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Knowledge And Attitude Towards The Causes Of Maternal Mortality Among Women Attending Antenatal Care In Federal Medical Center Birnin Kebbi State
Background to the study
Maternal mortality is a serious public health problem especially in African countries including Nigeria and Birnin Kebbi in particular. Maternal mortality rates in many countries have remained essentially a public health challenge. Worldwide, over 500,000 women of childbearing age die of complications related to pregnancy and childbirth each year. Over 99 per cent of these deaths occur in developing countries such as Nigeria (World Health Organization-WHO 2007). At least 150,000 African women die of pregnancy related complications each year and the number of maternal deaths continues to rise each year in many countries (WHO 2001). Maternal mortality has generated great concern among United Nations (UN) and International Agencies as well as National Governments in 3rd world countries like Nigeria (Onuzulike, 2006).
WHO estimates that at least 600,000 women worldwide die every year from pregnancy related causes, though the rate is difficult to calculate with accuracy (Clark, 2002). Partnership for Transforming Health Systems-PATHS(2005), stated that everyday, at least 1,450 women worldwide die from complications of pregnancy and childbirth, that is a minimum of 600,000 women dying every year .The majority of these deaths (almost 99%) occur in Asia and Sub-Sahara Africa and less than one per cent in the developed world. PATHS further stated that life time risk of maternal death is1 in75, indeveloped country like America it is 1 in 2,500, while in West Africa it is1 in13 (Khalid 2006). This alarming situation of the maternal deaths in the world may not exclude Nigeria.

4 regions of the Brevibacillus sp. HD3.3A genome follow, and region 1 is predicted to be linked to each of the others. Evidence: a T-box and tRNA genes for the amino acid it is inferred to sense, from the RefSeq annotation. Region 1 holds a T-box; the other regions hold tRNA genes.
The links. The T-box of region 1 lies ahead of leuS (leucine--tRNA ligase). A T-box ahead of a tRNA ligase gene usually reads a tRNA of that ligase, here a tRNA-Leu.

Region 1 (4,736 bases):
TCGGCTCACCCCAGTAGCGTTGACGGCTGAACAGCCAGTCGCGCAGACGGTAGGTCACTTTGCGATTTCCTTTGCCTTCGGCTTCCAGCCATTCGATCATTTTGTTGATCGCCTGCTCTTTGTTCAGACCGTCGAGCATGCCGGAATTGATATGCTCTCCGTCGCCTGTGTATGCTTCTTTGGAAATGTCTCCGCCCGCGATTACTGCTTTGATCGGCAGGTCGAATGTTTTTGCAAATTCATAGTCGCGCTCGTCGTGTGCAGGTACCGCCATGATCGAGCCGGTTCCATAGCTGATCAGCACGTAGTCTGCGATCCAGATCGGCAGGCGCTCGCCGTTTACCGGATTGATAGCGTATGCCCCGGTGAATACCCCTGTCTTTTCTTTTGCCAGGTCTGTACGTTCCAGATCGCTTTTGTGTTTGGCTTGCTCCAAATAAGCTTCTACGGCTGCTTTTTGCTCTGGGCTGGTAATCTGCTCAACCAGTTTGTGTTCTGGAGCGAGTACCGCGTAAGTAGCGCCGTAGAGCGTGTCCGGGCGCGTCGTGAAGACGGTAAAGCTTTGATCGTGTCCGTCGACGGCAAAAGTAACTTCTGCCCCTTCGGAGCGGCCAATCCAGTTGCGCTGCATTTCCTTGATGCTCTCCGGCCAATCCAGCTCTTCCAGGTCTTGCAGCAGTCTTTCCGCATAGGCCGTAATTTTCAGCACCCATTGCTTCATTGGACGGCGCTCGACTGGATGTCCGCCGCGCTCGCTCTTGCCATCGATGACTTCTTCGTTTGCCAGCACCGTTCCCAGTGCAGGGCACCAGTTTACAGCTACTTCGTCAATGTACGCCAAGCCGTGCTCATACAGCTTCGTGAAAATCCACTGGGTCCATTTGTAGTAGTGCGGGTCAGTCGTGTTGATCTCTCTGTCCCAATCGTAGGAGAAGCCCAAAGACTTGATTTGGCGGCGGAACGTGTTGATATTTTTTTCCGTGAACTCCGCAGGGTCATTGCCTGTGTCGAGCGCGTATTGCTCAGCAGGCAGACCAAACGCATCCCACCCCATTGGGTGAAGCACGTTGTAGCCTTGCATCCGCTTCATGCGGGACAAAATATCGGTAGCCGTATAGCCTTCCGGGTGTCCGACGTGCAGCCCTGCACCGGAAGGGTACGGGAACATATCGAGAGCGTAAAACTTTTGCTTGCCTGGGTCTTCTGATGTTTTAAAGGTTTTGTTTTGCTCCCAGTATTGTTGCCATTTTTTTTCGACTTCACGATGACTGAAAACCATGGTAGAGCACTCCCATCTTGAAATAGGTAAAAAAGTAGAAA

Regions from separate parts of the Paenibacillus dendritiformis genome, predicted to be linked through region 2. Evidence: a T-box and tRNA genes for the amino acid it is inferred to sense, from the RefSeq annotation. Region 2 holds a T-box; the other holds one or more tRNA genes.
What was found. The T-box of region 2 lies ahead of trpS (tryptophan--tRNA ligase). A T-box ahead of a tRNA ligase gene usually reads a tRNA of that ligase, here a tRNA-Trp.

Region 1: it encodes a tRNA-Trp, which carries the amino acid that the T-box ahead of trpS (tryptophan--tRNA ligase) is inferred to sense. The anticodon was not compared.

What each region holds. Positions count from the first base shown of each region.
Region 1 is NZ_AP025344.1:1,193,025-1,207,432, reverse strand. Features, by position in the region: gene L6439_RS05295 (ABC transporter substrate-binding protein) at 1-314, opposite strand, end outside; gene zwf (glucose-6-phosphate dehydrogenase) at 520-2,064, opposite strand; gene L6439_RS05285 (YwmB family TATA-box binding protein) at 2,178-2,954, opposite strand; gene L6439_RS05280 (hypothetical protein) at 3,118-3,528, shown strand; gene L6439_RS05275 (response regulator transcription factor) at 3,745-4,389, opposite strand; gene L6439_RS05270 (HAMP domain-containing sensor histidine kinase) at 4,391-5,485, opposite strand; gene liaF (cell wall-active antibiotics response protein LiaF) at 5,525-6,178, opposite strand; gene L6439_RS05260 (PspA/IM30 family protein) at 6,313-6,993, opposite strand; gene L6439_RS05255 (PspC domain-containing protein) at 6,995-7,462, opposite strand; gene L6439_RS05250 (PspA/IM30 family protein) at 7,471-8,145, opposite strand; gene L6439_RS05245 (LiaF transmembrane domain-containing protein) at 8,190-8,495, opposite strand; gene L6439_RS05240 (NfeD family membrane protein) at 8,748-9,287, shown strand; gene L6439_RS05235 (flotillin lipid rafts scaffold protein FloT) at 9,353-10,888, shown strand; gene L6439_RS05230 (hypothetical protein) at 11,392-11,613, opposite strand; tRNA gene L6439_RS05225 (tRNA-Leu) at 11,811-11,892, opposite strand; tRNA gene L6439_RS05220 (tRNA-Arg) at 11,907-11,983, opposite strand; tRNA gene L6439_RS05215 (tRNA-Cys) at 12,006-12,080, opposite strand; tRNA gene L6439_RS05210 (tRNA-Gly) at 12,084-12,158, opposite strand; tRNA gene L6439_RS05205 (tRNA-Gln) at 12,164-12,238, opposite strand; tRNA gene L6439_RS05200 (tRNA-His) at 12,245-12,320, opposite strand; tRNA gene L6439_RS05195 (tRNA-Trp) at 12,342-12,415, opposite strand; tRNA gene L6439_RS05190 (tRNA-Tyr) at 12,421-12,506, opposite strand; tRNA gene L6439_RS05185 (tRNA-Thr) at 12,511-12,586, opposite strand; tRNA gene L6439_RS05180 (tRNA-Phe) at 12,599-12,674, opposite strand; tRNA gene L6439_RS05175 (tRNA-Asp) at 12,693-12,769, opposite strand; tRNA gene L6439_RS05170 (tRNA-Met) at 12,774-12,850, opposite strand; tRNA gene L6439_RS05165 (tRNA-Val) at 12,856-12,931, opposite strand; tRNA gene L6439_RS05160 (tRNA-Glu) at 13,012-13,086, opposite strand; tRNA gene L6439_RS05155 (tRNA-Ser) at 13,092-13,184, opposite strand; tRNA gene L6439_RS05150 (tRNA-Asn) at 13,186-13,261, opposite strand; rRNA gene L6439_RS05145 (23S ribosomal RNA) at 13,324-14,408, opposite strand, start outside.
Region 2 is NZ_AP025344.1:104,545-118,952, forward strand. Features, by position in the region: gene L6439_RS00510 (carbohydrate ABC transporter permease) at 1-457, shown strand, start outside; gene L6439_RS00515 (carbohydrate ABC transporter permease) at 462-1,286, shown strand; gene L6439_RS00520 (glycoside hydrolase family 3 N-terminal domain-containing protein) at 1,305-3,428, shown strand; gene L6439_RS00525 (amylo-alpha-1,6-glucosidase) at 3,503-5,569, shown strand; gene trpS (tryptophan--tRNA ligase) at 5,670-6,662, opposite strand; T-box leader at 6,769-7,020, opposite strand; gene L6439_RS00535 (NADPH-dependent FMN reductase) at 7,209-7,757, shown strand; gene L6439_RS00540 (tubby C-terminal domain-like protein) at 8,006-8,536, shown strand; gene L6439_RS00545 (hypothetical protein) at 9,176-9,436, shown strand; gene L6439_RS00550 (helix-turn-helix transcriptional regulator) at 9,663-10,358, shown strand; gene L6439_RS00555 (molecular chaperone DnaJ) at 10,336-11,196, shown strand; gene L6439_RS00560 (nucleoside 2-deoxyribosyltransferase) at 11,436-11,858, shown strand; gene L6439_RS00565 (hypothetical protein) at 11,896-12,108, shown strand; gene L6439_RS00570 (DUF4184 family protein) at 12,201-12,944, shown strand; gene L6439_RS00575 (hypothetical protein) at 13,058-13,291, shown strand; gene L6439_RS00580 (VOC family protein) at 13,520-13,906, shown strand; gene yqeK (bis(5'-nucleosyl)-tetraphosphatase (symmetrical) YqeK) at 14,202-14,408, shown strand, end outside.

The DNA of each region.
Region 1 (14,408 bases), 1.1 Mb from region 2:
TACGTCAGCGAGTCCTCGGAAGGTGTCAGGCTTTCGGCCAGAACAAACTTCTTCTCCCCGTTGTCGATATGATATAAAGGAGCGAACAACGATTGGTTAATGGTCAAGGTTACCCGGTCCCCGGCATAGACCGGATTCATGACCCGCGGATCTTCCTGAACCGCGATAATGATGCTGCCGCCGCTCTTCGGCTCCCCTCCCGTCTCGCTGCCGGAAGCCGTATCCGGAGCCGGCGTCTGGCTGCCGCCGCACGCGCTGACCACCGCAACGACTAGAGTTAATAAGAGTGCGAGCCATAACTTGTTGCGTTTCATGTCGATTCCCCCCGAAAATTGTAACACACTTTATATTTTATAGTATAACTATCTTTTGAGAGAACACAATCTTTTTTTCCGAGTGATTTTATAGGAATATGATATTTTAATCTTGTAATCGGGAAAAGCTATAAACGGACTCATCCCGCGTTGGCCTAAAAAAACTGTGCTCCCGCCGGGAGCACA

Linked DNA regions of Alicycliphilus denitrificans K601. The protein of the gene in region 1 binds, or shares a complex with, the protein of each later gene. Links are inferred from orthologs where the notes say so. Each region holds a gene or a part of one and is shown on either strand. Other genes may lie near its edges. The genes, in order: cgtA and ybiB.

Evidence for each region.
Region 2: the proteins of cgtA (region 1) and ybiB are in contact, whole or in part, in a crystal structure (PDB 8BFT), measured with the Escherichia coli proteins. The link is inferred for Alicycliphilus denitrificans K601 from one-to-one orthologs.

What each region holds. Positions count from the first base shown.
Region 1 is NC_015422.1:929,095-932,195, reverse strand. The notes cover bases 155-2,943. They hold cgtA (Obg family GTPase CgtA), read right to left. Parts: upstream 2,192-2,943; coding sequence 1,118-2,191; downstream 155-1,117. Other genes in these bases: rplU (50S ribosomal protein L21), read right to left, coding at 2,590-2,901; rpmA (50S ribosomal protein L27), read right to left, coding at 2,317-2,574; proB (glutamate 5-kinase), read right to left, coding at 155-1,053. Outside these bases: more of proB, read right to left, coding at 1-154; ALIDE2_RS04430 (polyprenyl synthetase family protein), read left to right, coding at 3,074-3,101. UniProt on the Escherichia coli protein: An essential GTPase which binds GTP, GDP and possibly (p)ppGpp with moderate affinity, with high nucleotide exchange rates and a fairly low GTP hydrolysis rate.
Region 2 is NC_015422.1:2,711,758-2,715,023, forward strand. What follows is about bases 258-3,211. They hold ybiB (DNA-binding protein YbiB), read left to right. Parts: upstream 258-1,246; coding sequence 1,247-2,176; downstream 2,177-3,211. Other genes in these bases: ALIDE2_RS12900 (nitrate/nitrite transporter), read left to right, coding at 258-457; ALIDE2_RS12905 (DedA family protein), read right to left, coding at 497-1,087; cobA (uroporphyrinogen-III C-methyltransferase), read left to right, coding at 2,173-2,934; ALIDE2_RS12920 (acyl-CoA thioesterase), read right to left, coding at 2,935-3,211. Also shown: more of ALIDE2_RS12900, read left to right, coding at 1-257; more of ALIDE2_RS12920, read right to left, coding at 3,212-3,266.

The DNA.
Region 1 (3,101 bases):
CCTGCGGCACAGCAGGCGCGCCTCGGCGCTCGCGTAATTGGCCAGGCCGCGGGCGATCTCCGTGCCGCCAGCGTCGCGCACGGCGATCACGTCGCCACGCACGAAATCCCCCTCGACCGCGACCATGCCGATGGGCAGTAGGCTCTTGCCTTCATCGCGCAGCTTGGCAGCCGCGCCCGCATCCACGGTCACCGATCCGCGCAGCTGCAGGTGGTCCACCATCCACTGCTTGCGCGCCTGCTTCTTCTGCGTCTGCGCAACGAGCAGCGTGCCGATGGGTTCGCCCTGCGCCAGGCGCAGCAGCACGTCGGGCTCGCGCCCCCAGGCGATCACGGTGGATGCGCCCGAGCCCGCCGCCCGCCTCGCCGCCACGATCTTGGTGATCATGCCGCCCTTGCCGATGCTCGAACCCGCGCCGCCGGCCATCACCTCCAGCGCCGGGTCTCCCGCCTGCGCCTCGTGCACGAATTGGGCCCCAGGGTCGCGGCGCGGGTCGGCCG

Nigeria’s maternal mortality rate continues at unacceptably high rate. Royston and Armstrong (1989), reported that maternal mortality ratio in Nigeria is800 in100,000 live births. Audu (2010) estimated Nigeria maternal mortality ratio at 1,500 per 100,000 live births. With this figure, Nigeria accounts for 10 per cent of the world’s maternal deaths. According to State Economic Empowerment and Development Strategy-Seeds (2004), in Enugu State, the maternal mortality rate for the South East zone was 286 per 100,000 live births, North West 1549 per 100,000 live births in the year 2000. Maternal mortality rates are twice as high as in rural setting as they are in urban settings. It has been estimated that 1:18 women of childbearing age in Nigeria face a life time risk of dying from pregnancy related causes compared to 1:2400 in Europe, 1:5100 in U.K and 1:7,700 in Canada (PATHS, 2005). From record, it has been shown that Nigeria is one of the countries with highest maternal mortality ratios in the world.